Beyond the Game: Tight-knit team from Norris is soaring to success in inaugural eSports season

Beyond the Game: Tight-knit team from Norris is soaring to success in inaugural eSports season

By Tyler Dahlgren

Charlie Johnson talks about his old PlayStation 2 much like millennials wax poetic about the consoles of yesteryear.

If you’re over 30, you know the ones: The trailblazing Nintendo NES. The sleek Sega Genesis. The game-changing Super Nintendo. The mind-blowing PlayStation. And the holy grail, the Nintendo 64.

Sure, Charlie’s first-generation PS2 was kind of clunky, weighed about a ton and took up way too much space. And yet, just like its predecessors, old trusty provided Charlie with hours of entertainment.

“It was an original, big old box PS2, and I’d play racing games on there for what seemed like hours,” said Johnson, a senior at Norris High School. “I played everything. Lego Star Wars, a game called Star Wars Battlefront. A lot of Star Wars. And I remember them all really well.”

Those machines are all relics now, most collecting dust in a lonely attic or a garage overdue for a good cleaning. But the memories, most of which had less to do with the actual game and more to do with the friends you’d share those pizza and Mountain Dew-fueled Friday nights with, tend to fade away hard.

What if they didn’t have to fade away at all?

Competitive gaming has exploded onto the scene in Nebraska over the last handful of years. In fact, more than 70 school districts in Nebraska compete through the Nebraska Schools eSports Association. Norris is one of the newest to enter the fold, but that hasn’t stopped Johnson and his teammates from soaring to early success.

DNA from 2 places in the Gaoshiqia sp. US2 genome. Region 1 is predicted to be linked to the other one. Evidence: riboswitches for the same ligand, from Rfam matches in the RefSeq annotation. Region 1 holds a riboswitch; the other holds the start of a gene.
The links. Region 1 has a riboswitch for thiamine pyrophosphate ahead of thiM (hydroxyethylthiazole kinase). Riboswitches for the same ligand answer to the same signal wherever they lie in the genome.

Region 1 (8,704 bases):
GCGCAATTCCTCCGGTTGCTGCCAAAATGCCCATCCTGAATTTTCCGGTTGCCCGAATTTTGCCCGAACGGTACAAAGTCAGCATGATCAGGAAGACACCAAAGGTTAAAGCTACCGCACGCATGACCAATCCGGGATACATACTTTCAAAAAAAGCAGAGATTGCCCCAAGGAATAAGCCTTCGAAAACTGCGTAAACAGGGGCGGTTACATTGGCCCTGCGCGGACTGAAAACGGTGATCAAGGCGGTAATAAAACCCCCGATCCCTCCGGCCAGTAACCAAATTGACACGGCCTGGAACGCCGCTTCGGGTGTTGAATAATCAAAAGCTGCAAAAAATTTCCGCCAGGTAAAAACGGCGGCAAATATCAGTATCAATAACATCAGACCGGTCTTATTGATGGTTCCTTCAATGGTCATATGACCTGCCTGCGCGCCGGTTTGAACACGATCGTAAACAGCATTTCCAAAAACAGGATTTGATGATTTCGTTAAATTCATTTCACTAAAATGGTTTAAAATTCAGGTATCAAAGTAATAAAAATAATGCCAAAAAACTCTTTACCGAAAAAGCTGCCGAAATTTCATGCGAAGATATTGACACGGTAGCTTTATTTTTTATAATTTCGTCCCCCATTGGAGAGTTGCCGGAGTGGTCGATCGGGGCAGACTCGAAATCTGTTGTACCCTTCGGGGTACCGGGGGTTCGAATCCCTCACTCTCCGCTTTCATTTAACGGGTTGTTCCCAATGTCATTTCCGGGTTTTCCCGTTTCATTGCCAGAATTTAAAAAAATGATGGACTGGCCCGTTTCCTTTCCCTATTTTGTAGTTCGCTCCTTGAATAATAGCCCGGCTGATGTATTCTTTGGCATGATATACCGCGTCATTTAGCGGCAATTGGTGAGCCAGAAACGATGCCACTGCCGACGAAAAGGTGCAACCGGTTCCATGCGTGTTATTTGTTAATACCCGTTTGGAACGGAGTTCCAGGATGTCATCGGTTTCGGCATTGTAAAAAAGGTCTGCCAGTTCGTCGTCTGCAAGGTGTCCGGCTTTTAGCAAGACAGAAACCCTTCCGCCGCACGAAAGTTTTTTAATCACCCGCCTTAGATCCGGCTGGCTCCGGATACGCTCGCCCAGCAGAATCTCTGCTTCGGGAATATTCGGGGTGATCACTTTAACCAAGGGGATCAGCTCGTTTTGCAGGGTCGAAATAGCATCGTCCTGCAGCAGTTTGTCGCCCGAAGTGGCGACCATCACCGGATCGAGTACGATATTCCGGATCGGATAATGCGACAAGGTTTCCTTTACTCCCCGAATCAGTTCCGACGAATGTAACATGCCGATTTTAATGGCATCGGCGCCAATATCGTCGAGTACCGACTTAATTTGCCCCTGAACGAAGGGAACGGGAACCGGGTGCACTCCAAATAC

“You want a winning mentality in anything that you’re doing, any sport, any activity,” said Johnson, one of five Titan gamers to capture a state championship in the game Valorant last fall. “With this group specifically, we play like a team. There isn’t a solo person off doing their own thing the whole time. Everyone wants to win, and we have fun doing it.”

That’s the most important thing, he added. Norris has won other hardware, most notably a runner up finish in Rocket League in the same state tournament last fall, but it’s the time the 37 current gamers at Norris spend in their state-of-the-art gaming lab fine-tuning their craft together that’s paying the most dividends.

Head coach and NHS technology integration specialist Jason Gault had a feeling that would be the case when he teamed with tech coordinator Noel Erksine and proposed an eSports team to his administration and then the school board.

“In those initial phases, we were really blown away by the ability for something to provide an opportunity for a subset of kids that don’t tend to be involved in extracurricular activities,” Gault said before noting that eight out of 10 Norris gamers are involved only in eSports at the school. “We do have some who are involved in band, some who are in athletics, but for the majority of them, this is what they’re doing and they’re representing their school doing it. That’s pretty neat.”

After the board approved the proposal in August, Gault and his crew had three weeks to build a home lab. They cleared out desks and ordered what they needed and brought a vision to life. Everyone worked fast to make it happen, Gault added, from the tech department to the administration to the board.

“It was a total team effort, and we pulled it off,” he said. “Then we just hoped some kids would show up.”

Oh, they did. There were about 65 students at the first meeting.